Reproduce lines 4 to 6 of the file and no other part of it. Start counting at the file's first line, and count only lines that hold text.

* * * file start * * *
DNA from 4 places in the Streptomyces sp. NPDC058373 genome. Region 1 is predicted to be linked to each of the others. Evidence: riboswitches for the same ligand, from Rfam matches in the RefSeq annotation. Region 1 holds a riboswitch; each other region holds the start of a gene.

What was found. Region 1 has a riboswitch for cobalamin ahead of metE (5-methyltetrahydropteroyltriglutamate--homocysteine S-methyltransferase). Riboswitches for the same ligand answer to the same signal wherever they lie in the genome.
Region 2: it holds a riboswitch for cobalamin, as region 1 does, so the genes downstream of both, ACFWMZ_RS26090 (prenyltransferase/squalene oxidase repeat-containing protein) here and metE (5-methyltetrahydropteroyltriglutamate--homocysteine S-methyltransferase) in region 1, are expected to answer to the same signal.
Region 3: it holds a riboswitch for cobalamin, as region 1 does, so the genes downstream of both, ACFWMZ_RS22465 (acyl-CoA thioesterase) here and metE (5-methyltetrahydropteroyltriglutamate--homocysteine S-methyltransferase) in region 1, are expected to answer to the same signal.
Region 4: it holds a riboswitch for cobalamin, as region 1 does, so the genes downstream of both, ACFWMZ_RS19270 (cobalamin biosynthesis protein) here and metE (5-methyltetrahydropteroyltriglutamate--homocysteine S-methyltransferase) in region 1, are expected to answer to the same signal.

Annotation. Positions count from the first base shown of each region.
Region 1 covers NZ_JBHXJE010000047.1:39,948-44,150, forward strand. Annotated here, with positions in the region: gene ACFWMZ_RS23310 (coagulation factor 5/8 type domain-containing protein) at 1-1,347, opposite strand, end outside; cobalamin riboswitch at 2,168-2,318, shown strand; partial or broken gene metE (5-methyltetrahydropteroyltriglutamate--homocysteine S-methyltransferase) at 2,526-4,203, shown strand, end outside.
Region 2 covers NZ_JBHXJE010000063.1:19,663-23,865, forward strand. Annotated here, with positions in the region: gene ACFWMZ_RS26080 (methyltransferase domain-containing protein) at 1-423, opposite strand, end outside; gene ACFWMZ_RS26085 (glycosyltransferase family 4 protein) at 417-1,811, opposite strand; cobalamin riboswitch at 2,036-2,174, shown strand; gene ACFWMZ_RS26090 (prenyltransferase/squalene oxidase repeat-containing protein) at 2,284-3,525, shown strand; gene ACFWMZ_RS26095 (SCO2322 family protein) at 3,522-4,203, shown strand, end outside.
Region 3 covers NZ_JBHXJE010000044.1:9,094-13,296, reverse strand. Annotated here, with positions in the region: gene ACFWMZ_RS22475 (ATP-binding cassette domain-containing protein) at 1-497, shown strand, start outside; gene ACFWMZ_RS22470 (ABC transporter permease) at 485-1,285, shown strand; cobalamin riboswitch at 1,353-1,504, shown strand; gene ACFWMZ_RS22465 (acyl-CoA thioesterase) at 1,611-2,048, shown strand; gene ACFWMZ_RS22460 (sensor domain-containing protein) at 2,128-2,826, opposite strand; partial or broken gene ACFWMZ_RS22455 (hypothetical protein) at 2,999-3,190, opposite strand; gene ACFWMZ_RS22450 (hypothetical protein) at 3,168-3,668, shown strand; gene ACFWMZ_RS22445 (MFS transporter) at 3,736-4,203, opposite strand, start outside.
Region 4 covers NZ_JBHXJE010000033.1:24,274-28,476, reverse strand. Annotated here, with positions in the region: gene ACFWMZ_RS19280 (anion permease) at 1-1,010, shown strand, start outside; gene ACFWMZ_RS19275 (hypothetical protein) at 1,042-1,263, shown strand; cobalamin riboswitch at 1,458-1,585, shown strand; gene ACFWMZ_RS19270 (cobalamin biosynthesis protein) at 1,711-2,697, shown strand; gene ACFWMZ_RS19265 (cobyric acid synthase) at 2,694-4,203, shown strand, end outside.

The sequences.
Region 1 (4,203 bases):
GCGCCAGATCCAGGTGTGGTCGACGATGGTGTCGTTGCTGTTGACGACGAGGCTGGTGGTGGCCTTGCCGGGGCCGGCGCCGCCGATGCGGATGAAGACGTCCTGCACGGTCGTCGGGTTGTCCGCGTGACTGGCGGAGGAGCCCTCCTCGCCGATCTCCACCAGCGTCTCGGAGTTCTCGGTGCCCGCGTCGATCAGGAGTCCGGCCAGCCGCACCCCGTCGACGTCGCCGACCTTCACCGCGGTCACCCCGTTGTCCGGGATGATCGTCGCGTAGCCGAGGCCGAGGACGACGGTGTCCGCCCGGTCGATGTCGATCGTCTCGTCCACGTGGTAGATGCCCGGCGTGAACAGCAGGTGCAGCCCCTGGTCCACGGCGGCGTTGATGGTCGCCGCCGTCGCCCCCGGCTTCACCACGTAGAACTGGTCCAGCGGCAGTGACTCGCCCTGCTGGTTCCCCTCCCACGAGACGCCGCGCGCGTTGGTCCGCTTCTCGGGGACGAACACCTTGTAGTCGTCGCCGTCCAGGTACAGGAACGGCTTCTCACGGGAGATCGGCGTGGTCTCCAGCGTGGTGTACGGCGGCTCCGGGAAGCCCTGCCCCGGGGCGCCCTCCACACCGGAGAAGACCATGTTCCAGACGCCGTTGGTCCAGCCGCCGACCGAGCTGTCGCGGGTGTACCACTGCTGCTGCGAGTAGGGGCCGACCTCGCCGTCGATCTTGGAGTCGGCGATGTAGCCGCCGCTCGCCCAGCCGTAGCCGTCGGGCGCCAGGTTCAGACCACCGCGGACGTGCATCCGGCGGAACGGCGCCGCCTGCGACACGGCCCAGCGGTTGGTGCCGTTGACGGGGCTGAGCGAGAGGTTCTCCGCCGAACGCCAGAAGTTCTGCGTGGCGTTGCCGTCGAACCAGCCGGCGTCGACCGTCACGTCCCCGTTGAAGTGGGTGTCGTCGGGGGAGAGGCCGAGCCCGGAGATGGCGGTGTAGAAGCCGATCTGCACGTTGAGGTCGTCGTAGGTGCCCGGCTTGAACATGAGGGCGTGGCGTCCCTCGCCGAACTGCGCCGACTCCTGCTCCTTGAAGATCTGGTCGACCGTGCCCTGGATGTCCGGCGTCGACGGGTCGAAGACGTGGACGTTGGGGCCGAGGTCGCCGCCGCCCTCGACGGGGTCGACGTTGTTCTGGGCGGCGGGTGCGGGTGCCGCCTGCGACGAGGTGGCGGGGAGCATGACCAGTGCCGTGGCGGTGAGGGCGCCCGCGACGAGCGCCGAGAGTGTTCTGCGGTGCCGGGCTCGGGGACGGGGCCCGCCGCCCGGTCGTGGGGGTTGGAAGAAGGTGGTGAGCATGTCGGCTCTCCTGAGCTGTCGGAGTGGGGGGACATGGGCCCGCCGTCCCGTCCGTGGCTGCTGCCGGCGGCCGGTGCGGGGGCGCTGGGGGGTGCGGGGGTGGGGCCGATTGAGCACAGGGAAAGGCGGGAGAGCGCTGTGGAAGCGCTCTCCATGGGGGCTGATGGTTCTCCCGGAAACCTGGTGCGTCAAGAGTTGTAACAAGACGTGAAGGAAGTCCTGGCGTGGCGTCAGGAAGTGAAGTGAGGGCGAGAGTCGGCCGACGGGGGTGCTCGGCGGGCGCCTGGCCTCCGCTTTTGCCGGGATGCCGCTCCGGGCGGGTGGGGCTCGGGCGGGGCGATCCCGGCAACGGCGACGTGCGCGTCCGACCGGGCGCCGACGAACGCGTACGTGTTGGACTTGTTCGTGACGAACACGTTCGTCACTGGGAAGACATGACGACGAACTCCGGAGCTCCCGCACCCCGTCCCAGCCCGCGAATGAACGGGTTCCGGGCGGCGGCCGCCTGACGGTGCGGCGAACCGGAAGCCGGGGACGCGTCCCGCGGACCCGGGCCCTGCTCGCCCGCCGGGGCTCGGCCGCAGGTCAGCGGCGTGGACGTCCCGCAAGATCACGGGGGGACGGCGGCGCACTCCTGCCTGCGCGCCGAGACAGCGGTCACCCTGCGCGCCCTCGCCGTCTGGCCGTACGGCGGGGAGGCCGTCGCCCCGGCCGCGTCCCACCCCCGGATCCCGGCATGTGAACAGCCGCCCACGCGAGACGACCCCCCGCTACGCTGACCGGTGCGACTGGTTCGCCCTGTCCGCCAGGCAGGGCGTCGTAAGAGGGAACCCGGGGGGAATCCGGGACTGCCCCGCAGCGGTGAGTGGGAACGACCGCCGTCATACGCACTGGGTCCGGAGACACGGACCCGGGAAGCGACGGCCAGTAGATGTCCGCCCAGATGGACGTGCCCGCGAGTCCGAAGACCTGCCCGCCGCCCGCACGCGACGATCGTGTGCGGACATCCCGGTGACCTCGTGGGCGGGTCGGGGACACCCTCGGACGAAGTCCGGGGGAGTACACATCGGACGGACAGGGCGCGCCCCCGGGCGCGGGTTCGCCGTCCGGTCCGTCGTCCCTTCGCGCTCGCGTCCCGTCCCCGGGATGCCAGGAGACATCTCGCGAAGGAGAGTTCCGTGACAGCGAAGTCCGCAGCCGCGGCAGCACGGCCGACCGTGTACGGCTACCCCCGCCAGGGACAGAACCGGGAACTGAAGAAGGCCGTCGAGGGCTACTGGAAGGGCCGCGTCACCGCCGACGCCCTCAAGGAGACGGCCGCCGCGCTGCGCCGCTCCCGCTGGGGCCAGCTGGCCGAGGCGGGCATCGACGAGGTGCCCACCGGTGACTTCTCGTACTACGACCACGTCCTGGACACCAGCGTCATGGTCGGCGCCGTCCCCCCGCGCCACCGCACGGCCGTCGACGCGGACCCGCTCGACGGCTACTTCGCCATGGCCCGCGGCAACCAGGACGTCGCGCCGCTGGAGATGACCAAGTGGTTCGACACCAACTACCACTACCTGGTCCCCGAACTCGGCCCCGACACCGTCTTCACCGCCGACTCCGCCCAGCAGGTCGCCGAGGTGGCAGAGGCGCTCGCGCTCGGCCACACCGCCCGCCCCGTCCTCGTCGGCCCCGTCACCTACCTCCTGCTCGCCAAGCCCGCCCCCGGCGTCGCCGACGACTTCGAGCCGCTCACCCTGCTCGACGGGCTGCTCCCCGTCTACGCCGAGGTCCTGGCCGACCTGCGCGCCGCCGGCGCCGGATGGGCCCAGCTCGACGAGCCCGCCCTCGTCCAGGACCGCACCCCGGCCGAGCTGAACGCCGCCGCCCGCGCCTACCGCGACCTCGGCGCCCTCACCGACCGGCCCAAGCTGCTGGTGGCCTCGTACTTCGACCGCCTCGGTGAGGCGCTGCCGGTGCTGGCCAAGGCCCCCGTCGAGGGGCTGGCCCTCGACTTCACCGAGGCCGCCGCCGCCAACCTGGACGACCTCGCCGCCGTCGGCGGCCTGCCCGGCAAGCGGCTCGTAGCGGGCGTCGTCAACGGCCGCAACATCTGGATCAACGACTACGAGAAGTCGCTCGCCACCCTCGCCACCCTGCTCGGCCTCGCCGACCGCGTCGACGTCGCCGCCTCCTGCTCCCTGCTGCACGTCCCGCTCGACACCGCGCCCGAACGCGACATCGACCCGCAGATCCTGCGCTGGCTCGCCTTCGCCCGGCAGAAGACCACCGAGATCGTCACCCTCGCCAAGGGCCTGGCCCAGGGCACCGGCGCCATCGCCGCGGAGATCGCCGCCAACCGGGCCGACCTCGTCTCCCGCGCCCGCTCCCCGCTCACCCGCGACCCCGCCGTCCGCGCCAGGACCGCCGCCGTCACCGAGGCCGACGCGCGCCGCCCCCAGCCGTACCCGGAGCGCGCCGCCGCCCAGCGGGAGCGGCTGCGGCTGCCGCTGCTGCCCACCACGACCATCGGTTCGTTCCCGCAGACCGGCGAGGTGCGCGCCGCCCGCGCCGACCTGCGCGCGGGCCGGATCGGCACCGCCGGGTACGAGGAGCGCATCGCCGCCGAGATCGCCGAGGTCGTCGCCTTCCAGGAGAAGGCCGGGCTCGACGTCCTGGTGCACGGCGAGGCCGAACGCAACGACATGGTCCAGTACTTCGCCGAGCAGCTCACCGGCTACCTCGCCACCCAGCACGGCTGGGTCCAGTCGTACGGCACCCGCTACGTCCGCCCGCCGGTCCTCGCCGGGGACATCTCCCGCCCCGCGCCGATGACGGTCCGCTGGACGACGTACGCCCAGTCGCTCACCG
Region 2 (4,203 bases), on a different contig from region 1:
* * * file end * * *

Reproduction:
Region 3: it holds a riboswitch for cobalamin, as region 1 does, so the genes downstream of both, ACFWMZ_RS22465 (acyl-CoA thioesterase) here and metE (5-methyltetrahydropteroyltriglutamate--homocysteine S-methyltransferase) in region 1, are expected to answer to the same signal.
Region 4: it holds a riboswitch for cobalamin, as region 1 does, so the genes downstream of both, ACFWMZ_RS19270 (cobalamin biosynthesis protein) here and metE (5-methyltetrahydropteroyltriglutamate--homocysteine S-methyltransferase) in region 1, are expected to answer to the same signal.

Annotation. Positions count from the first base shown of each region.